I saw Sarah again several years later. She was visiting home briefly and had changed schools. She was going to study counseling. She told me she was going to make a difference in somebody’s life. I nodded and smiled, knowing that she already had.

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Why developing self-esteem in children may be overrated, seriously?!

May 4th, 2011

I came across a study recently on self-compassion, and how people who are more compassionate with themselves have less depression, anxiety, and tend to be more resilient, optimistic, and happier. So it got me thinking about how we encourage self-esteem in children, yet we don’t spend as much time and energy on cultivating self-compassion.

What does it mean to be self-compassionate and how can we teach children how to become more compassionate?

Adams and Leary (2007) define self-compassion as the ability to react with self-kindness and understanding when encountering difficult situations. In addition, self-compassion involves mindfulness of nonjudgmental awareness, and acceptance of one’s common humanity and understanding that they are part of a larger experience, and that others too share the common experience of difficult situations and emotions. Those who exhibit higher traits of self- compassion are less extreme in their reactions and fixate less on problems than those who exhibit lower self-compassion.

Although self-esteem (feeling good about one’s self and maintaining a positive self view) is related to self-compassion, it has been noted in research that when experiencing negative events a self-compassionate mindset may be more beneficial than high self-esteem.

As a child there are days when you get picked on, forget your homework, get totally embarrassed by a friend or a teacher. Encouraging self-compassion in children reduces negative emotions and increases personal responsibility for an undesired situation, whereby a child realizes their mistakes, without being overwhelmed by negative emotions. In doing so they are less likely to melt down or shut down or avoid feelings or circumstances in the future, and are likely to increase their ability to self-regulate their emotions and behaviors.

So how can you help your child increase their self-compassion?

Give them an opportunity to process the experience through play or art. Children often will explore their emotions and feelings through art and creative play (yes, even teens). Before you try to have a talk with your child allow them some space to understand and explore the experience of what happened. Provide them with a favorite creative activity, such as drawing or building with legos, or give them some quite time in their room.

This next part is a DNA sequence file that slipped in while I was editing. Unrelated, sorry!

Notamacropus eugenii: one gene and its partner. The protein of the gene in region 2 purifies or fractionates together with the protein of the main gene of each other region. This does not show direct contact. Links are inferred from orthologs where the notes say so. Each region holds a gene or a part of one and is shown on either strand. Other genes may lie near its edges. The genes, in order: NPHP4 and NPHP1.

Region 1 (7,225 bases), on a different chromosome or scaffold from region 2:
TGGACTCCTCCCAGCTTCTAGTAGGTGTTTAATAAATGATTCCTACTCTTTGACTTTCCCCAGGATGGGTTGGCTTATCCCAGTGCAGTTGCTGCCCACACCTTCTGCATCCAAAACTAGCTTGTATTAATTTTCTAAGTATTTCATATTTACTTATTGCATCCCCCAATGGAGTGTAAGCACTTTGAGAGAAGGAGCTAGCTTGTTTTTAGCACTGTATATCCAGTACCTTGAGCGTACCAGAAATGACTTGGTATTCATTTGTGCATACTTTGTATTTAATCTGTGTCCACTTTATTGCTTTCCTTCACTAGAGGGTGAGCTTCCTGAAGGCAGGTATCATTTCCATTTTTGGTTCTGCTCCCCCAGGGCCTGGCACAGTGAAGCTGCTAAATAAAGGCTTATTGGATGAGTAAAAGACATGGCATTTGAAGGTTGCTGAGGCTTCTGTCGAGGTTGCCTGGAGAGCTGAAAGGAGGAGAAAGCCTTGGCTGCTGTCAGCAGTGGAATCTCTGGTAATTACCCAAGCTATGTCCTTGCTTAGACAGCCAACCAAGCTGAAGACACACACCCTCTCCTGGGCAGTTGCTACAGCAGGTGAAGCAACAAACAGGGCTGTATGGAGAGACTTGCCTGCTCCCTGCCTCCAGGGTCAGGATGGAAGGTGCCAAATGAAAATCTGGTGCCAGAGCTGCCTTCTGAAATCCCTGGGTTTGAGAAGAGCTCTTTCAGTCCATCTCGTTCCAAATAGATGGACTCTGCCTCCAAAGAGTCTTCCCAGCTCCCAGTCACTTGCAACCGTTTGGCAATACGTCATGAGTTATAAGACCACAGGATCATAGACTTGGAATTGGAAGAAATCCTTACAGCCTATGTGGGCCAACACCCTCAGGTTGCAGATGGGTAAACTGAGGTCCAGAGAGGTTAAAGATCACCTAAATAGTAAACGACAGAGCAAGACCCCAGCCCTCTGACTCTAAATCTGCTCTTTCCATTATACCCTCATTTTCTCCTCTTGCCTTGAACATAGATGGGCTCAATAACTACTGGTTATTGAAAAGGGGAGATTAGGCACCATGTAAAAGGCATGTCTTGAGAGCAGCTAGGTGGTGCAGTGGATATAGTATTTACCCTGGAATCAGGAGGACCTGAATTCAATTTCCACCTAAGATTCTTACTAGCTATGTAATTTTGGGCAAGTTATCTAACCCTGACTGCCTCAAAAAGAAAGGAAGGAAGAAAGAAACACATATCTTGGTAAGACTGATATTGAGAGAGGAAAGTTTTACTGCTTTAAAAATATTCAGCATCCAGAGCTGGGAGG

• Model compassionate self-talk. If your child is struggling with a situation or problem let them express what they are feeling. If you find they are becoming negative and self-blaming acknowledge their feelings (“yes, I understand you are mad”…) then encourage your child to be compassionate in how they talk to himself or herself (“everyone has a bad day, today was a difficult one, tomorrow will be different”).
  • Encourage flexible thinking. Children who are at a younger developmental level will often think that things are ‘all good’ or ‘all bad’, meaning they made a mistake then they believe they are bad. This black and white thinking may keep your child stuck perseverating that they are “not good enough” or “there is something wrong with them”. Acknowledge the situation and then encourage all the different ways your child could have handled the situation or can cope with it next time. Be playful and allow for divergent creative thinking and downright silly ideas.
  • Ask them what they would they say if it happened to a friend. This gives your child some distance from the problem and allows them the opportunity for awareness and kindness.
  • Consider Consequences. Parents often struggle with consequences and worry about too few consequences or too many consequences. Criticism and discipline from an authoritarian “my way or the high way”  style parenting will impact your child’s development of self-compassion; whereas an authoritative parenting style provides structure, support, guidance and feedback while helping your child resolve the issue.

Notice how you model your behaviors. Children naturally mimic the adults in their lives, so be aware of the messages you send when you make a mistake or encounter a problem. Modeling self-compassion is the best gift to give yourself and your child too.

Do you need more help for your child? Schedule a complimentary Child Support Consultation by clicking here